Interview with Anne Sofie von Otter about For The Stars
NY Times, 2001-05-21
- Neil Strauss
Anne Sofie von Otter: Fresh Start
By NEIL STRAUSS
Fredrick Persson/Pressens Bild, for The New York Times The odd couple: Anne Sofie von Otter and Elvis Costello in Stockholm last week.
However one describes "For the Stars," Anne Sofie von Otter's collaboration with Elvis Costello or, for that matter, any of the future nonclassical collaborations she now envisions she probably would not be offended if the word crossover was used in her presence. She might consider it a compliment.
"To me it's not a dirty word at all," she said recently by telephone from Paris, sick with a cold and unable to appear in Handel's "Ariodante" that night at the Palais Garnier. "I find it's a word that to me means cross-fertilizing."
She paused, then corrected herself. "No, that's not the right word. I'm thinking of when a bee helps an apple tree to go from blossom to fruit. Cross-pollinating. For some people the word crossover has a very commercial contrived smell about it. But to me it's been great."
In almost 20 years and more than 80 recordings, Ms. von Otter has never attempted a pop collaboration. The farthest she strayed from opera and art song was probably a 1999 album of Christmas music with a couple of carols that hint at the almost folksy intimacy that marks the best moments of "For the Stars."
"The West Side Boys and all that is not really my thing," Ms. von Otter said, referring somewhat inaccurately to the reigning pop trend of teeny-bopper bands like the Backstreet Boys.
So when she found herself embarking on a pop collaboration, her first reaction was fear. "I felt very insecure," she said, "because I thought: `Here I am, a performing opera singer next to these great pop guys. What will they think of me?' "
Fortunately, lack of admiration wasn't a problem in the studio. Part of the beauty of "For the Stars" is that its creators worked with great respect for each other but not longtime experience of each other's worlds, especially in Ms. von Otter's case. Instead, they met on a strange middle ground.
It was a meeting place created slowly, over two years, as they exchanged letters and cassette tapes, and Ms. von Otter was exposed to a new world of singers and songwriters she had never really listened to. These include Mr. Costello himself (whose "Almost Blue," an atypical album of country covers, was her personal favorite), Ron Sexsmith (to whom she took an instant liking) and Tom Waits, whose "croaky" voice (as Ms. von Otter describes it) took some getting used to.
After choosing a program, which included songs by the Beatles and the Beach Boys in addition to the above, the next challenge was figuring out how to perform it. Ms. von Otter's voice revels in contrasts: it is beautiful but sad, sweet but serious, earthy but schooled. For the collaboration, however, she wanted to vary her usual delivery by adopting a style with a sharp edge, but found herself blocked by her partner.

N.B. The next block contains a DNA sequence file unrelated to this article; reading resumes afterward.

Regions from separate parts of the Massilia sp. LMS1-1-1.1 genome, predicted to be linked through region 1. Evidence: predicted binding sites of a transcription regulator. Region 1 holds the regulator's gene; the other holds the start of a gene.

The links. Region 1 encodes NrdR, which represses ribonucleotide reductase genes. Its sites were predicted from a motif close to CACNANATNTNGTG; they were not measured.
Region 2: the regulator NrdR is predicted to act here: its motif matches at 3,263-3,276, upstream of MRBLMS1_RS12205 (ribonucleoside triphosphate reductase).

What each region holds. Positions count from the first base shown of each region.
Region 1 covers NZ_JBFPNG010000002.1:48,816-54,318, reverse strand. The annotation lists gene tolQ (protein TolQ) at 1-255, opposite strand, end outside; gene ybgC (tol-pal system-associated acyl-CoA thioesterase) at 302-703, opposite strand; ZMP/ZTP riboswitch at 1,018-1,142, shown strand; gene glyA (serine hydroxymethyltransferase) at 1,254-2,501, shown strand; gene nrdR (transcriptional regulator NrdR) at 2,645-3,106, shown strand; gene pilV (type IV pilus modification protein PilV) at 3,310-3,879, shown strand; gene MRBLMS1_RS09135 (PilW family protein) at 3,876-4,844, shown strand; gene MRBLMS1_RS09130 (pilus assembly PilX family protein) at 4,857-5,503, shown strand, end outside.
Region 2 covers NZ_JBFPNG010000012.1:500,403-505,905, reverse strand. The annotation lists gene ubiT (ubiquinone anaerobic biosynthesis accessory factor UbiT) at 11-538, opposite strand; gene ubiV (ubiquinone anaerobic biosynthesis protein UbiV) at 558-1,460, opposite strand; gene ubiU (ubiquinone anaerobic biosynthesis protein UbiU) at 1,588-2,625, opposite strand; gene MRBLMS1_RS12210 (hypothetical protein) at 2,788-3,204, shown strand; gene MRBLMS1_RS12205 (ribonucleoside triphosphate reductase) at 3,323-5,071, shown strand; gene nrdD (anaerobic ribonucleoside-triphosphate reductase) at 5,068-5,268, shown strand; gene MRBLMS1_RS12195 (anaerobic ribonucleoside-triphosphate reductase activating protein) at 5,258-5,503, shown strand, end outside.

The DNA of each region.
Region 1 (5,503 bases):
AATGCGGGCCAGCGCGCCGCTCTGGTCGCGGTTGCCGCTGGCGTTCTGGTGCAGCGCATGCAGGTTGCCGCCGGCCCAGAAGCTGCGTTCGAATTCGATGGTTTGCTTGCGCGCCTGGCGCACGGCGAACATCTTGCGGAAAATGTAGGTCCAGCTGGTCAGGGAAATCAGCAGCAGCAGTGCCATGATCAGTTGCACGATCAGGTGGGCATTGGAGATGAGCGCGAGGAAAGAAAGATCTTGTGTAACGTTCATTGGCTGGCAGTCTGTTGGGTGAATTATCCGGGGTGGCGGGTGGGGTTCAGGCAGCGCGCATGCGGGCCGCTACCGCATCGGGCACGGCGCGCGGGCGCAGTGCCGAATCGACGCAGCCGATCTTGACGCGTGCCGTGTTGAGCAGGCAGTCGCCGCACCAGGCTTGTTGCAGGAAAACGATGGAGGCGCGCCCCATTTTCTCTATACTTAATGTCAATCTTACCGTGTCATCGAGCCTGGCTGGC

"Usually when I do my other songs," Ms. von Otter said, referring to her art-song repertory, "I'll try to hold back or do different things. But as soon as I tried something else with my voice, Elvis would get annoyed and want me to get back to what he called an honest delivery."
As a result, unlike many other classical singers, who choose to interpret pop songs as modern lieder, Ms. von Otter found herself reverting in her mind to her childhood, when her ambitions lay more in the realm of Joni Mitchell and Carly Simon than Maria Malibran and Marilyn Horne. In the studio she was forced to discard much of what she had learned over two decades and start fresh. Instead of projecting her voice and using classical vibrato, she had to rein in her vocals because Mr. Costello insisted she keep the microphone close for a breathier, more intimate pop sound.
Instead of recording a rehearsed program in just a take or two, as is done on most classical albums, she had to sing verses over and over, much to her consternation, to get them right. Instead of working with her regular recital accompanist, the pianist Bengt Forsberg, she worked to get accustomed on a couple of songs to the style of Mr. Costello's longtime bandmate Steve Nieve. And instead of working with baritones like Bryn Terfel, she faced the adenoidal voice of Mr. Costello.
"It's not so easy to sing with him," she said. "When we tried to sing both at the same time, our voices didn't work well. He could feel that also. So on the album we don't sing at the same time. Every now and then he takes a phrase. He said he'd had that experience before, and it's not so easy to have two voices blend, specifically when you have one singing the way he does and me with my well- brought-up, old-school trained voice."
Though it sometimes seemed as if Mr. Costello's aesthetic weighed heavy on the project, Ms. von Otter said that the process was truly collaborative. Not only did she include several songs that were personal favorites, like "The Other Woman," from Nina Simone's repertory, and "Like an Angel Passing Through My Room" by Abba, but she also had the last word. When the recordings were completed, Ms. von Otter decided that the backing music sounded too thin. So she went to the studio with Mr. Forsberg and filled out several songs with organ.
For the most part Ms. von Otter describes the songs on "For the Stars" as simple. But she said no condescension was intended. The collaboration has whetted her appetite for more such endeavors. "Some of the texts may not have been terribly deep, but they were fine," Ms. von Otter said with a characteristic measured enthusiasm that contrasts with Mr. Costello's unabashed fanaticism. "I sing because I enjoy singing, not simply because I need to sing complicated texts."
Copyright 2001 The New York Times Company